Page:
MS announces complex and baffling product lifecycle list
We think it means they're going to be good, but only from now on...
Microsoft today announced what it categorised as more "consistent and predictable guidelines" (surely "rules"? - Ed) for customer support. Entirely consistently and predictably, it's ruddy baffling and you've got to strain quite hard to work out what they mean, as opposed to panicking about what they say.
For the record, what they mean is that most new Microsoft products are now supported by the company for five years after general availability, and that, er, there'll be some more support available for a rather difficult to define period beyond that. The first part of this is maybe progress, as previously Microsoft liked to support the current OS and the previous one, but at the very least dragged its feet over anything beyond that. And the second? How the blazes should we know? We thought we knew what they were on about until we looked at the dates here. And note that some satirist has tagged the page obsoletewin.
Now, right down at the bottom you'll see WinXP Pro, which clearly became GA on 10/25/2001 (we'll humour them and go with the US date format), goes out of mainstream support on 12/31/2006, and has extended support available until 12/31/2008. That is all clear and makes sense, and that extra two years is accounted for by the "option to purchase extended support during the two years following mainstream support" on business and development software.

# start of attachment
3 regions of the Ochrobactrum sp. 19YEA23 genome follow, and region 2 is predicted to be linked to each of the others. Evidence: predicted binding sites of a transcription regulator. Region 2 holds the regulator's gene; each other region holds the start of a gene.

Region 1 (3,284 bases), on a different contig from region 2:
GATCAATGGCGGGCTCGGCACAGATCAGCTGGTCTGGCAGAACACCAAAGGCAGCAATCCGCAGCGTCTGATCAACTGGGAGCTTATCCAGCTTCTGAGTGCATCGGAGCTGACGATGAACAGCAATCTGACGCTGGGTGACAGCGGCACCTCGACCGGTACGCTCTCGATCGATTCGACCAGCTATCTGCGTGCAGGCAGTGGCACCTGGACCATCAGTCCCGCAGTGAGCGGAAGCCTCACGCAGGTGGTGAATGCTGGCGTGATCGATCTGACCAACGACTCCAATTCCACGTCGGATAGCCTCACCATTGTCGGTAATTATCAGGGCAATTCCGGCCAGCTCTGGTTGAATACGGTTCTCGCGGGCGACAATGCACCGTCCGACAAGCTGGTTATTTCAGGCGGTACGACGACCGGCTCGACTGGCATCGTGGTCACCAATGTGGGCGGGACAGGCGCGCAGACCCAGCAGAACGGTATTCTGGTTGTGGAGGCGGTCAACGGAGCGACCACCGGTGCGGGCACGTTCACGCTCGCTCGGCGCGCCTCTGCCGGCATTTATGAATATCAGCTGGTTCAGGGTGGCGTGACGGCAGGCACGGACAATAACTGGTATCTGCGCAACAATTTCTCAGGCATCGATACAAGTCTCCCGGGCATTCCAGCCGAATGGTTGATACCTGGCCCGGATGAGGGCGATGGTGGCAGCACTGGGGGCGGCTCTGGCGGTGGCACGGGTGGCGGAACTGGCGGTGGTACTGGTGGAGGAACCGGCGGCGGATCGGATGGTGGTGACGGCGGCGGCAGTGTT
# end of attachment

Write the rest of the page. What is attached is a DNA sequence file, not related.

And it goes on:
Just above that we've got XP Home, same dates (near enough), but no purchasable extended support, so that is also clear. You are not a business, go away.
Try, however, to make any sense whatsoever out of the nightmare pile of scrap software preceding these entries. NT 4.0 Workstation is dead already, and gets one year extended support which expires in the middle of next year. Windows 2000 Professional, on the other hand, seems to be dead already too, with support already "ended," and extended support "n/a."
But we're prepared to have a go at figuring out what they mean, as opposed to what they say here. Given that Windows 2000 SP3 is supported until 3/31/2005, then maybe that means Win2k itself is supported until then. Kind of difficult to disentangle the two, really. But erm, if Microsoft were to do an SP4 for Win2k, say, middle of next year, wouldn't that mean Win2k support clanking on until mid-2008? Is this really what they mean?
We are informed that senior marketing manager Lars Ahlgren will be available to field press queries about all this tomorrow morning, and we've no idea what kind of dastardly crime you have to commit at Microsoft to get a gig like that. If any of you good people out there really want to try to make sense of the latest Microsoft product lifecycle documentation, then you could possibly use the help of the previous version, which is still live, here. But if you're worried about your head exploding, we suggest you just wait for publication of version 2.0. ®
Sponsored: Hyper-scale data management